Bourbon - like pretty much any other whisk(e)y – has a long and confusing history full of mythinformation and half-truths.
Let’s deal with the basics. There are concrete guidelines for Bourbon production and these are what make Bourbon… Bourbon. These rules include:
These rules are what make Bourbon unique and separate it from other styles of whisk(e)y made both in America itself and in other parts of the world.
Did you know: Tennessee Whiskey is also considered Bourbon. It is made in the same way and It adheres to the same regulations. What sets it apart (other than specifically coming from Tennessee) is that it goes through another step in the production that bourbon does not. This step is called the ‘Lincoln County Process’. This process involves either filtering or steeping the white dog or new make spirit though charcoal chips or pellets before it is put in the barrel for aging. This helps remove impurities from the whiskey.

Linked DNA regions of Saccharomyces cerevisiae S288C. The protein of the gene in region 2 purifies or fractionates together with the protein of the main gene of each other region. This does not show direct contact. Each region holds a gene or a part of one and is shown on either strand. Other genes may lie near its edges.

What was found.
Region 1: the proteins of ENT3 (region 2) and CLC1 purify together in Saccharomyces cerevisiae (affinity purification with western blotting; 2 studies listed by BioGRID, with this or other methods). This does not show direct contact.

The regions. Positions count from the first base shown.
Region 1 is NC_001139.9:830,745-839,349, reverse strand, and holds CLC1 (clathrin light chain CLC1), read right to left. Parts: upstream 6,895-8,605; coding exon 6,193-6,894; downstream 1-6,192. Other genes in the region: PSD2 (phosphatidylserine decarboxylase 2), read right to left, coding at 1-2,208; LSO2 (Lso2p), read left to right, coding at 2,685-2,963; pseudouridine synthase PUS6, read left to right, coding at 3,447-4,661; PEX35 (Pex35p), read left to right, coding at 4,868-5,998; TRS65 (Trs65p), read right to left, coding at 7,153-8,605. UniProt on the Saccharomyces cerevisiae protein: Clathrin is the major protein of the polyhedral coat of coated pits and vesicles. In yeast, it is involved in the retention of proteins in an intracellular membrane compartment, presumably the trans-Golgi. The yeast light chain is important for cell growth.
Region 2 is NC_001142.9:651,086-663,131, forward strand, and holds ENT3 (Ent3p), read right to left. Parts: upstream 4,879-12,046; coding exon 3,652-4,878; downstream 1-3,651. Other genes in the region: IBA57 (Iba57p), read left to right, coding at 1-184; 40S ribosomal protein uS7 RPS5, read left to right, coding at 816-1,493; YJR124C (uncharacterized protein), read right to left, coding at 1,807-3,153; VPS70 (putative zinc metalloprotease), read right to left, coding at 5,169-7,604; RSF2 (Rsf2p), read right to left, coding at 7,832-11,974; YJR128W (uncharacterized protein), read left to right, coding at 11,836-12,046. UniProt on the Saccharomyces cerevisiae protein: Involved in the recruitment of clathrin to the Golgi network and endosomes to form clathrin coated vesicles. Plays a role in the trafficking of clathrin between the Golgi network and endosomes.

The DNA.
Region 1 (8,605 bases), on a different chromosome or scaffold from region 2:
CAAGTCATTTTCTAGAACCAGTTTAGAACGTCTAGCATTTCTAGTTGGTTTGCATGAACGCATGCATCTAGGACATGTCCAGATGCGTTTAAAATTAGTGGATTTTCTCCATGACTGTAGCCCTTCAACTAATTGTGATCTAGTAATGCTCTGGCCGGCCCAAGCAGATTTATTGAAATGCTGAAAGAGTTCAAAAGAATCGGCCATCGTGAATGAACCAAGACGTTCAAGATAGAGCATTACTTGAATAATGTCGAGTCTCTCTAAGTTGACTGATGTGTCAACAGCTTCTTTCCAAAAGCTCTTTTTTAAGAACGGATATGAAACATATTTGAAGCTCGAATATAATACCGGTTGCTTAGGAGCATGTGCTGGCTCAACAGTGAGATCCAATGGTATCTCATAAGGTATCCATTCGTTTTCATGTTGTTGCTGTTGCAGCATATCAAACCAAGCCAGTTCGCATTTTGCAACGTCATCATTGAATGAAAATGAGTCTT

On the shelf you will find a few different styles of bourbon. These can include:
Small Batch – Refers to the bottle coming from a small batch of barrels that were vatted together before being bottled. Different brands and distilleries have varying ideas on how ‘small’ the batch has to be to qualify.
Examples – Bakers, Four Roses Small Batch, Knob Creek Small Batch
Single Barrel – This means the whiskey in the bottle came from a single barrel. Many times the bottle will have some numbering on it noting how many bottles came from that barrel. Many times these are release at a higher proof or even at cask strength, but not always.
Examples – Four Roses Single Barrel, Blanton’s Single Barrel, Wild Turkey Kentucky Spirit
Cask Strength or Barrel Proof – If you see this it means that the bourbon was not cut or diluted with water to a lower proof before being bottled. The whiskey is the same proof that it came out of the barrel at.
Examples – Wild Turkey Rare Breed, Booker’s
Bourbon is a big ingredient used in many classic cocktails. Here are few that are definitely worth trying out: